Q&A with... The Flaming Lips

Enter the Lips’ bizarre world
The Flaming Lips
Photo: George Salisbury
By Iliyas Ong |

A four-disc album meant to be simultaneously played on a quartet of stereos. A USB stick EP encased within a weed-flavoured gummy skull. A young Justin Timberlake, wearing a dolphin suit, thumping the bass. These are all fair game in the technicolour world of The Flaming Lips, a band whose antics are only as mad and chaotic and unflinchingly bizarre as their music.

And what music it is. ‘Psychedelic rock’ only begins to describe the brand of sonic freak-outs the Oklahoma City group have been coaxing from their instruments since 1983 – and the Lips are now weirder than ever. Just listen to their latest drop, a spacey tribute to the Beatles’ Sgt Pepper’s Lonely Hearts Club Band, and you’ll find they haven’t exactly mellowed with age. Or, better yet, head down to their second gig in Singapore and see for yourself.

When the Lips popped by our shores in 2010, they were easily the most uproarious band we’ve seen live in Singapore. Besides the fireworks, confetti and dozens of dancers making merry on stage, frontman Wayne Coyne stuffed himself into a giant rubber ball before hamster-wheeling across a sea of fans.

It’s little wonder they were voted by Q Magazine as one of the 50 bands to see before you die. Iliyas Ong catches up with Coyne ahead of the one-night-only show to find out if there’s a method to the madness.


‘Y’know those toads that you lick and it’s like you’re on mushrooms?’

On designing their live sets
‘I’m very involved in the design. We’re back to doing space bubbles and giant inflatable things, so the show is now crazier than ever.’

On changing their sound after 2009’s Embryonic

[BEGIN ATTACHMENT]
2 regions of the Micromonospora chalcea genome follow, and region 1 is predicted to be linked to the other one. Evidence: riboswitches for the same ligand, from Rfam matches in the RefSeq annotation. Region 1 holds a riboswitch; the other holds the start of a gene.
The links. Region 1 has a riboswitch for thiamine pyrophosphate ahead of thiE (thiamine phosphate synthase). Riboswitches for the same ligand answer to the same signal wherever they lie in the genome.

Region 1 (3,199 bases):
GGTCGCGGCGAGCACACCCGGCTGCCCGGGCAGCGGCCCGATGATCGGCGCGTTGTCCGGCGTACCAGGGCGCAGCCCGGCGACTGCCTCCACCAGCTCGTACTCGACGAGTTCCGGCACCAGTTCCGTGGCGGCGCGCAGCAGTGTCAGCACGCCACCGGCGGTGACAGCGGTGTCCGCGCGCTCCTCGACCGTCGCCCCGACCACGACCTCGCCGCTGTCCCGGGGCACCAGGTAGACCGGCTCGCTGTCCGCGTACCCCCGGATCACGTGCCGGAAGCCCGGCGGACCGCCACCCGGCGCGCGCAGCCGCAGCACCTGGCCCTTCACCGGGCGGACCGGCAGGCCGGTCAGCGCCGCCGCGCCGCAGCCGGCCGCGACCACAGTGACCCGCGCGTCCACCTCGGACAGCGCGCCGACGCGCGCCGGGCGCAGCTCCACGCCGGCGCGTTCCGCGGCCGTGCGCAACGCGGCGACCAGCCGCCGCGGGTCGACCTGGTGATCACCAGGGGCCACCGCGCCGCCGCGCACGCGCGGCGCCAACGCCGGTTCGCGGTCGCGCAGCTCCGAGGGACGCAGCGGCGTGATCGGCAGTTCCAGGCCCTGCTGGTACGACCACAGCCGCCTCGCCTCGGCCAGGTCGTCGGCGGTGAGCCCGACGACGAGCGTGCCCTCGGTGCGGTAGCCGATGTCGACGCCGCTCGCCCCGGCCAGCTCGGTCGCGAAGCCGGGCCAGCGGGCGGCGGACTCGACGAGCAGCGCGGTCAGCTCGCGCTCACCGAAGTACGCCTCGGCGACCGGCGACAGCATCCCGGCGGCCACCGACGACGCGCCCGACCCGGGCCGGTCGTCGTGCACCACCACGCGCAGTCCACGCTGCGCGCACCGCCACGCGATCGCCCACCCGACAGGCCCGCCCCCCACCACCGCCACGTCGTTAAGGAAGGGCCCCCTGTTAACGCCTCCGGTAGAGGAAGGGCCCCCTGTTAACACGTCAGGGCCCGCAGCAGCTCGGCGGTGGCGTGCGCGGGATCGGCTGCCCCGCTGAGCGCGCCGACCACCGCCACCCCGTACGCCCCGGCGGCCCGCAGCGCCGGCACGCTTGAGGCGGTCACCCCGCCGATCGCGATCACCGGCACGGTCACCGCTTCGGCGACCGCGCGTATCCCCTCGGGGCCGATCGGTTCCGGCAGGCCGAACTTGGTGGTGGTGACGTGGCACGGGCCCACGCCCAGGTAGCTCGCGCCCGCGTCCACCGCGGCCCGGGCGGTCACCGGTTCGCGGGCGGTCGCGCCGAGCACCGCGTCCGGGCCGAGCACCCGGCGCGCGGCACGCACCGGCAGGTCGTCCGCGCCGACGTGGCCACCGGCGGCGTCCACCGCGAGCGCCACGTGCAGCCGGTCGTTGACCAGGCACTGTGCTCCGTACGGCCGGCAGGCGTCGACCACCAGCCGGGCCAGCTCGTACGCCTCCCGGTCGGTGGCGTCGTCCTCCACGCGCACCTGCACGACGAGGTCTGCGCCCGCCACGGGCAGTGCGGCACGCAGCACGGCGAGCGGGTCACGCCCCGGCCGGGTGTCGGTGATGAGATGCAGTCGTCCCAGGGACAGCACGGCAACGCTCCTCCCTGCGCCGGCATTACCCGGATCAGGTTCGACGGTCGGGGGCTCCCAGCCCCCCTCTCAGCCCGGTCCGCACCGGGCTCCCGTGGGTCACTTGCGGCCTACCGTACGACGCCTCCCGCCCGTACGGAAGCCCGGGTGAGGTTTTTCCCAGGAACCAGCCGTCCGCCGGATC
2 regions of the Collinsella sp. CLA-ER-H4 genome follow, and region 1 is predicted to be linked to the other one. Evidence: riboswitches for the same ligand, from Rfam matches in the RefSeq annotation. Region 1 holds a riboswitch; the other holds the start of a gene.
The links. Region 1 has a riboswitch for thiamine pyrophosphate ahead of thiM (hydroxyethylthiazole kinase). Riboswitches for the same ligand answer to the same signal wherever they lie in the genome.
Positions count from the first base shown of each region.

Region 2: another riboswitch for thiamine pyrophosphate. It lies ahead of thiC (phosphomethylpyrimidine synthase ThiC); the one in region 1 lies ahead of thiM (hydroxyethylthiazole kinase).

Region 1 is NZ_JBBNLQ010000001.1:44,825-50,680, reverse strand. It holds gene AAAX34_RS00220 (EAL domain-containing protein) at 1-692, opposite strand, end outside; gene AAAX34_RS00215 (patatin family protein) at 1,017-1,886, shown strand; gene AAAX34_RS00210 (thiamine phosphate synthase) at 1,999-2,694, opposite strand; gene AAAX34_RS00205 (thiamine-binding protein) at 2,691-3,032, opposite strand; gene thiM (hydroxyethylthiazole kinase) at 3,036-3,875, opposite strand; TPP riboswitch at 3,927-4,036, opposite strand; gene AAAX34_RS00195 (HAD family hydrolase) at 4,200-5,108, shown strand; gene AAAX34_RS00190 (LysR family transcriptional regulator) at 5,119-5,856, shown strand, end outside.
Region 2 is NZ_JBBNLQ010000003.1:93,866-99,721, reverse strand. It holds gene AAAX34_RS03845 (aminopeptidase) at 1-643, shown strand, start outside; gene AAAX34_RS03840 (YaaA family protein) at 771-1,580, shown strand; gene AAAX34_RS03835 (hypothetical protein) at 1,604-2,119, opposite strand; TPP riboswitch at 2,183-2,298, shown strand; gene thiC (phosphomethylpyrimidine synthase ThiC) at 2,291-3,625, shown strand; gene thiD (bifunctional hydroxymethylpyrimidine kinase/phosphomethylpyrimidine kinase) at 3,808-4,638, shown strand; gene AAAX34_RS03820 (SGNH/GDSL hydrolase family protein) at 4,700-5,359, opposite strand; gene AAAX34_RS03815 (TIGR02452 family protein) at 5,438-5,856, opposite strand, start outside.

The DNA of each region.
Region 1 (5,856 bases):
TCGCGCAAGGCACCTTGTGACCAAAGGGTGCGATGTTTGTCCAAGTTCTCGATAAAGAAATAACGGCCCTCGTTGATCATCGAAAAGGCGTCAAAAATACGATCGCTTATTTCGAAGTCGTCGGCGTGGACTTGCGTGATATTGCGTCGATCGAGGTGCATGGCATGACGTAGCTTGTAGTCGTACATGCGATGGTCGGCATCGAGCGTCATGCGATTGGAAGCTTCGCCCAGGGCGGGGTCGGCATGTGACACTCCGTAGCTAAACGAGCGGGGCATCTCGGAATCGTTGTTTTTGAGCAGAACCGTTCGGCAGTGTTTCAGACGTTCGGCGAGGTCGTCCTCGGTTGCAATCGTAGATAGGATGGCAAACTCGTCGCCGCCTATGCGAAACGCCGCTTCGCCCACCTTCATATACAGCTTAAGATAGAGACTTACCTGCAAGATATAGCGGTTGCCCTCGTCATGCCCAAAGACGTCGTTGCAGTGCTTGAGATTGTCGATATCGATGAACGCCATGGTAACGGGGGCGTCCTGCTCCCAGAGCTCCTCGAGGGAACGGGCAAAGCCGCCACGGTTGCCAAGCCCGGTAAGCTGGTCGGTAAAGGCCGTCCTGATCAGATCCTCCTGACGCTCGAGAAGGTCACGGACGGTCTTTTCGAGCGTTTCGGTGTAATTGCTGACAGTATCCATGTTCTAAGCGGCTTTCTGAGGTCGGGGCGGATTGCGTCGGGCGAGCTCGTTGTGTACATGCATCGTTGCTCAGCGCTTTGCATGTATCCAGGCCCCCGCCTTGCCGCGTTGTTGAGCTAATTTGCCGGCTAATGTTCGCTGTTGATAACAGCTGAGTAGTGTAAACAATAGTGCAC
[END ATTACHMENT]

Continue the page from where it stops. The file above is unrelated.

‘Steven [Drozd, multi-instrumentalist] and I were on an arc of becoming more refined. I don’t really know what it is except it’s this kind of primitive, grinding thing, where we’re playing very otherworldly and sophisticated jazz chords. It was on a whole ’nother level. And once we stumbled upon that, we could never go back.’

On the Beatles tribute, With a Little Help from My Fwends
‘It really all happened by accident. We were doing a New Year’s Eve show, and were covering a few Beatles songs. “I am the Walrus”, “Happiness is a Warm Gun”… but “Lucy in the Sky with Diamonds” was the standout track. It sort of pushed us along, and we thought, “Let’s do the whole thing.”’

On collaborating with Miley Cyrus on the record
‘We’re thinking we’re bringing some innocent girl into this big, crazy machine that is The Flaming Lips, but it’s really her bringing this new craziness, this new energy, this new joy. People think she’s a Disney star, but I swear she is such a freak.’

On other candy releases
‘Speaking about doing a gummy skull, y’know those toads that you lick and it’s like you’re on mushrooms? We’re gonna do something like that for Art Basel in Miami. We like candy.’

On his top three Beatles songs
‘The very top one would be “Strawberry Fields Forever”. I was very young when that came out, and I love the part at the end where John allegedly says, “I buried Paul.” “Tomorrow Never Knows” is like the beginning of dance music, and “A Day in the Life” is still a stunning track.’